We all know the typical New Year’s resolutions: weight loss, healthy eating, focus on appearance, etc. It is a daunting thought every time we change the calendar. Gyms are packed, “how-to” articles litter our social media, and the overwhelming nature of it all can hurt more than it can help. The issue taken with New Year’s resolutions is that they’re usually a one-time deal. Meaning, why should we only take care of ourselves the second the clock strikes twelve? The main issue stems from the impossibility of our goals. “I’m going to lose 50 pounds.” “I’m going to eat 1,300 calories per day instead of 2,000.” “I’m going to meal prep every day.” “I’m going to go to the Y 4 times per week.” These long-term goals are admirable, but they serve to overwhelm and intimidate. They are intended to literally whip you into shape. How often do they work? What can we do instead? The answer is easy: simplify your goals. This article is going to explore simple, short-term goals you can create for yourself to help live healthier in 2018 and beyond.
Fix Small Annoyances at Home
Has your porch light been out for a while? Is your second-favorite pair of work pants missing a button? Is your kitchen faucet still leaking? These are relatively small agenda items that always get pushed to the bottom of the list. They are never necessary until they are. These tiny tasks definitely assist in alleviating anxiety. Taking a little time to rectify them can increase your quality of life in a big way.
It is harder than a lot of people think. Our phones are always there, in our pockets, on our desks, usually within one foot of us. Turning our phones off or putting them away is freeing, but at what cost? You’ll miss that confirmation email that your shoes shipped. You’ll miss your Words with Friends notification with so-and-so you went to college with. All you need is one hour. The rush of productivity when you hit that “Airplane Mode” button is unreal.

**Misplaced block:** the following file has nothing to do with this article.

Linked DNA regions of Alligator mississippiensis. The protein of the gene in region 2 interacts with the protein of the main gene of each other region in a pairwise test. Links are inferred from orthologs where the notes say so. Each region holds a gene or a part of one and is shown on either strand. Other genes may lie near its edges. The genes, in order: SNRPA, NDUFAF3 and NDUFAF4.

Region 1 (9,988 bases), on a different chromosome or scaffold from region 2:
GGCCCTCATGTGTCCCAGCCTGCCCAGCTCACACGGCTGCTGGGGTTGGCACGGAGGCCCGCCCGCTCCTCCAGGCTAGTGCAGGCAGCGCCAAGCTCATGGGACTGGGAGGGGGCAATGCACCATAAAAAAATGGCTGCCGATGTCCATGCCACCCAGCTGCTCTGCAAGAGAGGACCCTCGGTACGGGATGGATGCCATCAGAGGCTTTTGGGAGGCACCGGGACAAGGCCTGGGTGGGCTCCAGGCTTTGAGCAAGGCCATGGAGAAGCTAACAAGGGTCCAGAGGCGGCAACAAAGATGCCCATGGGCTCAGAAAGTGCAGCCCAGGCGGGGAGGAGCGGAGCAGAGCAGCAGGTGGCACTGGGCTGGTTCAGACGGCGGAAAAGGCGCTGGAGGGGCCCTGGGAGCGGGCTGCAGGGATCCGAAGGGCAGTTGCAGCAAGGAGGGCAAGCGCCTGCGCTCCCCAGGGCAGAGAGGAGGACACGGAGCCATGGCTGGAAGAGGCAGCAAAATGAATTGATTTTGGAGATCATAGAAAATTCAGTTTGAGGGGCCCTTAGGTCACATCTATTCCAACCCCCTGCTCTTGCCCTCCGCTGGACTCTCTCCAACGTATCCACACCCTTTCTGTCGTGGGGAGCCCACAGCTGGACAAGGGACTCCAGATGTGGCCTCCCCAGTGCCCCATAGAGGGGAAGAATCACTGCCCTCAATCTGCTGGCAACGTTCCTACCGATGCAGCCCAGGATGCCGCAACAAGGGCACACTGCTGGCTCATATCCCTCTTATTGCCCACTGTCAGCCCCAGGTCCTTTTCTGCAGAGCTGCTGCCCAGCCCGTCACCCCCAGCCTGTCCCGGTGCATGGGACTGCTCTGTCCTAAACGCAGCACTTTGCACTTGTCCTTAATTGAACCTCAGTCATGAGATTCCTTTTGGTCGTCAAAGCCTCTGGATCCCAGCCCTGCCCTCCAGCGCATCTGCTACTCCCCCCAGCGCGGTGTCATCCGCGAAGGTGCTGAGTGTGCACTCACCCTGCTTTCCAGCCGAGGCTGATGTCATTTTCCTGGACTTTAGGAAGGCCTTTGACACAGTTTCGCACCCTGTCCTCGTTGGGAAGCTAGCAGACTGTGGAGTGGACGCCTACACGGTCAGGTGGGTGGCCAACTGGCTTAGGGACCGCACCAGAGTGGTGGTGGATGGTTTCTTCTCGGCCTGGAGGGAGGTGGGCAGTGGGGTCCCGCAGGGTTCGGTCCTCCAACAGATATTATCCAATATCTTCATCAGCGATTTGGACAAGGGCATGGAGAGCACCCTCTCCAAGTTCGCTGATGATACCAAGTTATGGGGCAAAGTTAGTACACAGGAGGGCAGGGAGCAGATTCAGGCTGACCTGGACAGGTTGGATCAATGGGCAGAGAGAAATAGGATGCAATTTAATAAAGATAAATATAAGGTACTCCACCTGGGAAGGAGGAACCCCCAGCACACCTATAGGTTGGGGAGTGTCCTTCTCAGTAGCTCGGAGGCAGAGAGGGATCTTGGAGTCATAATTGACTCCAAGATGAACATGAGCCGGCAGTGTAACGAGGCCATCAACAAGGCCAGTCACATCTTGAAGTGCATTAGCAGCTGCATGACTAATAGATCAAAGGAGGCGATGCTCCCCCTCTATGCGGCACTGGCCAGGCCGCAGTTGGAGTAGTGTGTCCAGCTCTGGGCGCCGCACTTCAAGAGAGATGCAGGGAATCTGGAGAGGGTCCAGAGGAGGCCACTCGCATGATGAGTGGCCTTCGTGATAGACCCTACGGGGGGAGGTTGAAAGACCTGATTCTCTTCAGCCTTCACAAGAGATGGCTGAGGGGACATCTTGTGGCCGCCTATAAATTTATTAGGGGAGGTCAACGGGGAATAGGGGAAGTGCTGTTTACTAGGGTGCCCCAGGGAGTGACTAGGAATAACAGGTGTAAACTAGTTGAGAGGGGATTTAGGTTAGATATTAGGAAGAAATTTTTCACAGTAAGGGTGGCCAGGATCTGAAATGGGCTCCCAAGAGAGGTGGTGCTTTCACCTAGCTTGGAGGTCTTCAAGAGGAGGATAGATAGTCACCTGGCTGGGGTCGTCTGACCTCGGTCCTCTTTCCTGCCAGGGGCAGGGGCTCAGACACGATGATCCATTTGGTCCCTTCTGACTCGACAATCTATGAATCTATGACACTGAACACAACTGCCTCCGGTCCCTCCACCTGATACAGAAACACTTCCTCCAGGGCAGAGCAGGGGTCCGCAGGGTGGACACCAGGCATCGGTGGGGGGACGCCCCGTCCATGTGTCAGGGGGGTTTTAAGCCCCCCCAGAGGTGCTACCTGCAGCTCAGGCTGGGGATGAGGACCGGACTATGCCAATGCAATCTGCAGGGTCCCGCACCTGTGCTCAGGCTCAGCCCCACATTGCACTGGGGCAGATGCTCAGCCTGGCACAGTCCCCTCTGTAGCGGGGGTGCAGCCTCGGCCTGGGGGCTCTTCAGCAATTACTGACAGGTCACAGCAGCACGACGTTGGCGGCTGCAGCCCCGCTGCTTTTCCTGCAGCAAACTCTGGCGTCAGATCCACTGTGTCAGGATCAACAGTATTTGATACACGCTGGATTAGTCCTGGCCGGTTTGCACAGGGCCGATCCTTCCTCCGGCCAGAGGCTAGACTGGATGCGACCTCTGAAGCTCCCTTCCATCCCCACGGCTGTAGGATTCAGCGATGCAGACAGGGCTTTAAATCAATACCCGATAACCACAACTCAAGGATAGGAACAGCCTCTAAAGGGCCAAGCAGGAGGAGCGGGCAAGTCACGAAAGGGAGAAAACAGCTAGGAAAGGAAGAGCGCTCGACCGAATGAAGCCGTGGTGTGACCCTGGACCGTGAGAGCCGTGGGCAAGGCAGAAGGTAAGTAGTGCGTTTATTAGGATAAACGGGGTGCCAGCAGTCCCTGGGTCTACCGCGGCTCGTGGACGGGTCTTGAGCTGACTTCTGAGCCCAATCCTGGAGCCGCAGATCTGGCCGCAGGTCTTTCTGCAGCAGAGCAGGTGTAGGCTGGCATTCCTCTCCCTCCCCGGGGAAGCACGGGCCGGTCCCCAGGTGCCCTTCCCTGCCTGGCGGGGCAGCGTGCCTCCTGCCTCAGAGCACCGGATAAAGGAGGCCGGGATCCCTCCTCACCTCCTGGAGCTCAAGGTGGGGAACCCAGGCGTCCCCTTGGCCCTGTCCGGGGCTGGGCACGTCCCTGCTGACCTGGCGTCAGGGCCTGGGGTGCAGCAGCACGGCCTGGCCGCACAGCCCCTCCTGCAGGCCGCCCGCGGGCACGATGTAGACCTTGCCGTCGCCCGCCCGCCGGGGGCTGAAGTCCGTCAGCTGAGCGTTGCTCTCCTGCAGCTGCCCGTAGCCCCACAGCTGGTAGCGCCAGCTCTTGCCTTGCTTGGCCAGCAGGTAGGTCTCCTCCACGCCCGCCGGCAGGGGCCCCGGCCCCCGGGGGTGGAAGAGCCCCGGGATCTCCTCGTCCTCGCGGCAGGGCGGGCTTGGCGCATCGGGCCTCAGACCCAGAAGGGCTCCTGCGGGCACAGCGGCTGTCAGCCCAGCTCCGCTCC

Drink More Water
This one is a no-brainer. It’s even a trending New Year’s resolution. It’s an easier goal to accomplish, as most of us have sinks or water fountains at our disposal throughout our work days. You can walk into any Target store and grab a reusable water bottle for less than $20 if you don’t already have one stashed away in your kitchen pantry. I recognize soda cravings; this is something that isn’t discussed often in the plight to drink more water. Nothing is more refreshing to me than an ice-cold Coca-Cola. Try drinking flavored carbonated water. It’s cheap, it’s refreshing, and if you squint and think hard enough, it could be Coca-Cola. Either way, drinking more water every day is a self-care marvel.
Write It Down
There are two kinds of people in this world: people who express their every thought, and people who don’t. It doesn’t take much for emotion to get bottled up. A healthy, easy solution to this problem is to grab any scrap of paper near you and write down exactly what you’re feeling. Whether it’s a quick list or an epic analysis, writing it down is a true catharsis.
Take Another Way to Work
Most of us are slaves to routine, but it helps to mix things up a little bit. Changing the order of how we do menial, everyday tasks can help keep our brains active. Instead of going the usual route that you’ve deemed to be the fastest and most efficient, perhaps get up a few minutes earlier and take an alternate route. Seeing new scenery and different views in the morning can help inspire your entire day.
Let’s say you took your hour and unplugged. You plug back in, take a look at your Facebook feed, and there’s drama. No matter what age you are, drama always makes its way onto social media. People have opinions and whether they’re positive or negative, they are going to be shared without provocation. If you’re afraid to delete these people from your feed, you can always “mute” them – quiet times without severed ties. I personally think the world is a better place when all you see on your feed are puppies and cooking videos.
Make Tiny Connections
We live in a fast-paced world, one where conversations are monosyllabic and usually unintelligible. Socialization is a vital key to human understanding! If you get coffee at the same spot most days, try striking up a conversation with your barista. Hold the door for someone. Ask someone how their day is going and wish them a better one. Not only will you make yourself feel better, but you’ll be making someone else’s day, as well.
–Madeline Kelly, Digital Communications Coordinator